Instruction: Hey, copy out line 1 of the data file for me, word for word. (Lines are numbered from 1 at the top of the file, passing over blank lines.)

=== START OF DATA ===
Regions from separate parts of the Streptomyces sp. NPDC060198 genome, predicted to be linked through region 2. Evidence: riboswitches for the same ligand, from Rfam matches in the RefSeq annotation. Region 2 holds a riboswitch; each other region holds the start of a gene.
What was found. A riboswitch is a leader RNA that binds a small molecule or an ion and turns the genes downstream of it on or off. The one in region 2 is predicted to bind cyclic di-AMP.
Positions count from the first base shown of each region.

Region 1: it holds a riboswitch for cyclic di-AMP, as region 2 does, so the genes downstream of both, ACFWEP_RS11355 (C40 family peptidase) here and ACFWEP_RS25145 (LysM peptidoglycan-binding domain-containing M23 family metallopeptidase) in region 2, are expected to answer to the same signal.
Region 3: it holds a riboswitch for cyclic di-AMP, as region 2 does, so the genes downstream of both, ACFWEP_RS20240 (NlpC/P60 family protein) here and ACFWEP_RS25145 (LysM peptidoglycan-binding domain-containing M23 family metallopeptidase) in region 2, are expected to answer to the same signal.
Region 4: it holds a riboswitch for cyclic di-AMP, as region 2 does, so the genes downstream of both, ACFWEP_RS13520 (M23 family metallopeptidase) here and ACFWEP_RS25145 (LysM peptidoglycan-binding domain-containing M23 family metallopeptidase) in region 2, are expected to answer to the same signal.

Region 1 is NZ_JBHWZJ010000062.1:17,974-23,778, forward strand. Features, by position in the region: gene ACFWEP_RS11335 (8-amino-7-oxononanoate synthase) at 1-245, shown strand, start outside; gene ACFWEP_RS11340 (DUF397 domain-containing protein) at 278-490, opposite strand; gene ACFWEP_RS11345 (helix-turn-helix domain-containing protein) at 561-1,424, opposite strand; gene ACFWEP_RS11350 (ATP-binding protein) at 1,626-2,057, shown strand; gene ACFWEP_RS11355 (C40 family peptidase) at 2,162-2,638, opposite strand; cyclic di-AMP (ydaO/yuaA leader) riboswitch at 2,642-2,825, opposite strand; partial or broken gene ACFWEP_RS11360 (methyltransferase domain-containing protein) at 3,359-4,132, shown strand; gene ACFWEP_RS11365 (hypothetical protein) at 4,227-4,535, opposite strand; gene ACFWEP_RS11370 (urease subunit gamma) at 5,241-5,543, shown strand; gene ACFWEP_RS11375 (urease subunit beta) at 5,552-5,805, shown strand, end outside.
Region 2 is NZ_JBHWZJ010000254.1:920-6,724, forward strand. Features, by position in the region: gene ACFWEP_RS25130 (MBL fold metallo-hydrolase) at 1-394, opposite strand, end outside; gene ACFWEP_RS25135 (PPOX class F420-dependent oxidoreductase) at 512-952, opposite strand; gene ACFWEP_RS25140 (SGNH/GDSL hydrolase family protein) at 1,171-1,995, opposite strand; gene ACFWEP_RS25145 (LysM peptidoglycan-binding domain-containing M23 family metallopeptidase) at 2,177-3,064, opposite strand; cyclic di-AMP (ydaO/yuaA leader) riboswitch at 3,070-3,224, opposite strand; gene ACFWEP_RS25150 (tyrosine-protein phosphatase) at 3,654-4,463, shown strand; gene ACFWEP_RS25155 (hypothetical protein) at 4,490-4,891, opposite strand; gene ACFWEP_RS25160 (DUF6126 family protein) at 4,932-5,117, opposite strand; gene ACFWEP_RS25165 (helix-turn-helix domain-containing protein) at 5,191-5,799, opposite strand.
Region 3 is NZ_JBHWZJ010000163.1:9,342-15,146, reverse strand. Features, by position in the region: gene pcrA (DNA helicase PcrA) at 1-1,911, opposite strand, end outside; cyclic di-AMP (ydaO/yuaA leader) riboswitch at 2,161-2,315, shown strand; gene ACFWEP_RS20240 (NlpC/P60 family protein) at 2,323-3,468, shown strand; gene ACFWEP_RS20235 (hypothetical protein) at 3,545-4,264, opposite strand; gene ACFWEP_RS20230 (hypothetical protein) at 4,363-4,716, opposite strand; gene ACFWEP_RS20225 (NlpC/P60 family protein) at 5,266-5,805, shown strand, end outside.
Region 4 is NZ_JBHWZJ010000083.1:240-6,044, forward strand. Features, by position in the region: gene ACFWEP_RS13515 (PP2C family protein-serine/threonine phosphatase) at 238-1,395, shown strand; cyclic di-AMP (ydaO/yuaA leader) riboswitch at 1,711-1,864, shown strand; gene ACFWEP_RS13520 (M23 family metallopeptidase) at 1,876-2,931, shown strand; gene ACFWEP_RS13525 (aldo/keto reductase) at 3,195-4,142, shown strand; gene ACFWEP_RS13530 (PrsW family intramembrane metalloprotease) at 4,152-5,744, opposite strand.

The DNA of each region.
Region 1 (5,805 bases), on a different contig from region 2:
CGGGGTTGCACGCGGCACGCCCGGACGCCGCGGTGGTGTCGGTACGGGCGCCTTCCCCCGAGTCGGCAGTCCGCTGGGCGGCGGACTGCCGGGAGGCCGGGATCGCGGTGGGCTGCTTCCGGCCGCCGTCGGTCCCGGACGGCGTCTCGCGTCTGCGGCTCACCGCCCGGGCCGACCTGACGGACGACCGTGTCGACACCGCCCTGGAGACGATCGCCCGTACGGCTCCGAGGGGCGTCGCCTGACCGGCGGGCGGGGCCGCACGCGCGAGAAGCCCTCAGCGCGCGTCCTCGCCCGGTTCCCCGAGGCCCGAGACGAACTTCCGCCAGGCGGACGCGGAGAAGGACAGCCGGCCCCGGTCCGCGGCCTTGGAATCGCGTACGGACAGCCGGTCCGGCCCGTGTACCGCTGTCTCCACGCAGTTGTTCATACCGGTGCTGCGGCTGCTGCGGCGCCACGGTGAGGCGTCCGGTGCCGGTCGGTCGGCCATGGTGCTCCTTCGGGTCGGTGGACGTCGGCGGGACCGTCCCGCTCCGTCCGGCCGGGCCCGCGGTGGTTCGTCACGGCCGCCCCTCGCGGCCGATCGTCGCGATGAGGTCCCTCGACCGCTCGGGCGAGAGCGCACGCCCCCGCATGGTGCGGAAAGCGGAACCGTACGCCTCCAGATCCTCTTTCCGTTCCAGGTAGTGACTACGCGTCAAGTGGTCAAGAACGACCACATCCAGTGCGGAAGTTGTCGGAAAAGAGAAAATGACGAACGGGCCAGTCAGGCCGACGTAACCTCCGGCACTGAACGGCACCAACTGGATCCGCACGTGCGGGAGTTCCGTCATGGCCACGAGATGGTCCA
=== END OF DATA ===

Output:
Regions from separate parts of the Streptomyces sp. NPDC060198 genome, predicted to be linked through region 2. Evidence: riboswitches for the same ligand, from Rfam matches in the RefSeq annotation. Region 2 holds a riboswitch; each other region holds the start of a gene.